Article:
Okanogan-Wenatchee N.F. Public Affairs Specialist Robin DeMario, 509-664-9292
Forest Advisory Committee Members Sought
WENATCHEE—The Forest Service is seeking applicants for vacancies on the Okanogan-Wenatchee National Forest’s Eastern Washington Cascades and Yakima Provincial Advisory Committees.
Applications can be obtained from the national forest’s headquarters in Wenatchee, the Okanogan Valley Office, or online at
All applications should be submitted by September 1, 2012.
Informational meetings describing the committees and their activities will be held on July 30 and July 31 in Wenatchee and Naches. 
The meeting in Wenatchee on July 30 will be held from 2-3 p.m. in the conference room of the Okanogan-Wenatchee National Forest headquarters office, 215 Melody Lane, Wenatchee.  The meeting in Naches on July 31 will be held from 2-3 p.m. in the Naches Ranger District conference room, 10237 Hwy. 12, Naches.  Forest Service representatives will explain the application and selection process and answer questions at each meeting.
            “For the past 17 years, advice from provincial advisory committees has helped the Forest Service and other federal land managers implement the Northwest Forest Plan on federal lands in ecological provinces within the range of the northern spotted owl,” said Forest Supervisor Becki Heath.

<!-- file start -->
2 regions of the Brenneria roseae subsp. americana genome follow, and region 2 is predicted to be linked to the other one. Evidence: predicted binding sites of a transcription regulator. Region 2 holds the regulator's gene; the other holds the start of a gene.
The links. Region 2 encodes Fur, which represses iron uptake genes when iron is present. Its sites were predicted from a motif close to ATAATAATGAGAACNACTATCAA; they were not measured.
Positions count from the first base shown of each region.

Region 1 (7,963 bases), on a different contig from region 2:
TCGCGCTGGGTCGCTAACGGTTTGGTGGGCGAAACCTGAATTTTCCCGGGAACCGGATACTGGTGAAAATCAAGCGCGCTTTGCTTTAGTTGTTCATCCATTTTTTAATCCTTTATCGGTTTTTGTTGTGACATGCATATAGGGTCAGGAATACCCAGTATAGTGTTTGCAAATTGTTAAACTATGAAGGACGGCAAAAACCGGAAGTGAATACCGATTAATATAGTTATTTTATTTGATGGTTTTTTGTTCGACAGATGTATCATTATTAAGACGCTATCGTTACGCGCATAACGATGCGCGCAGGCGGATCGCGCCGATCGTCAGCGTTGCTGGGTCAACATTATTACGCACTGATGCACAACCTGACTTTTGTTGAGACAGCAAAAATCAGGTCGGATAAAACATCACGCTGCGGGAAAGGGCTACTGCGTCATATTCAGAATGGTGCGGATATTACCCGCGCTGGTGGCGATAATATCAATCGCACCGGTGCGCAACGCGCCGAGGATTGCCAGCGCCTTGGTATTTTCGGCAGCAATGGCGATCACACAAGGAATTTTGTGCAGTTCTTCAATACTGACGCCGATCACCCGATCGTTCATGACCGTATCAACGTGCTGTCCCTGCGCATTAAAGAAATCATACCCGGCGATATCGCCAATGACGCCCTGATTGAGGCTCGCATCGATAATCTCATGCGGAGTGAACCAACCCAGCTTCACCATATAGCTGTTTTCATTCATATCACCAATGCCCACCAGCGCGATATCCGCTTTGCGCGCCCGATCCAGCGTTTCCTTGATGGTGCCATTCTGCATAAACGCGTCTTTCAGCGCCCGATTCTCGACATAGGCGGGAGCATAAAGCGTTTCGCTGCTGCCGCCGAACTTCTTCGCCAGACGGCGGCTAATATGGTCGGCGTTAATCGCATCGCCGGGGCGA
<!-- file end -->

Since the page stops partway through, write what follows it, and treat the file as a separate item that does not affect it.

Two of these committees provide advice on federal lands in North Central Washington. 
The Eastern Washington Cascades Province encompasses federal lands within the Okanogan-Wenatchee National Forest in Chelan County and west of the Chewuch and Methow Rivers in Okanogan County.  The Yakima Province encompasses federal lands within the Okanogan-Wenatchee National Forest in Kittitas and Yakima Counties.
            Advisory committee membership represents federal and state agencies, counties, tribes, and public interests including recreation and tourism, environmental groups, the forest products industry, fisheries, wildlife, forestry conservation, special forest products, mining, grazing, commercial fishing, and general citizen interests.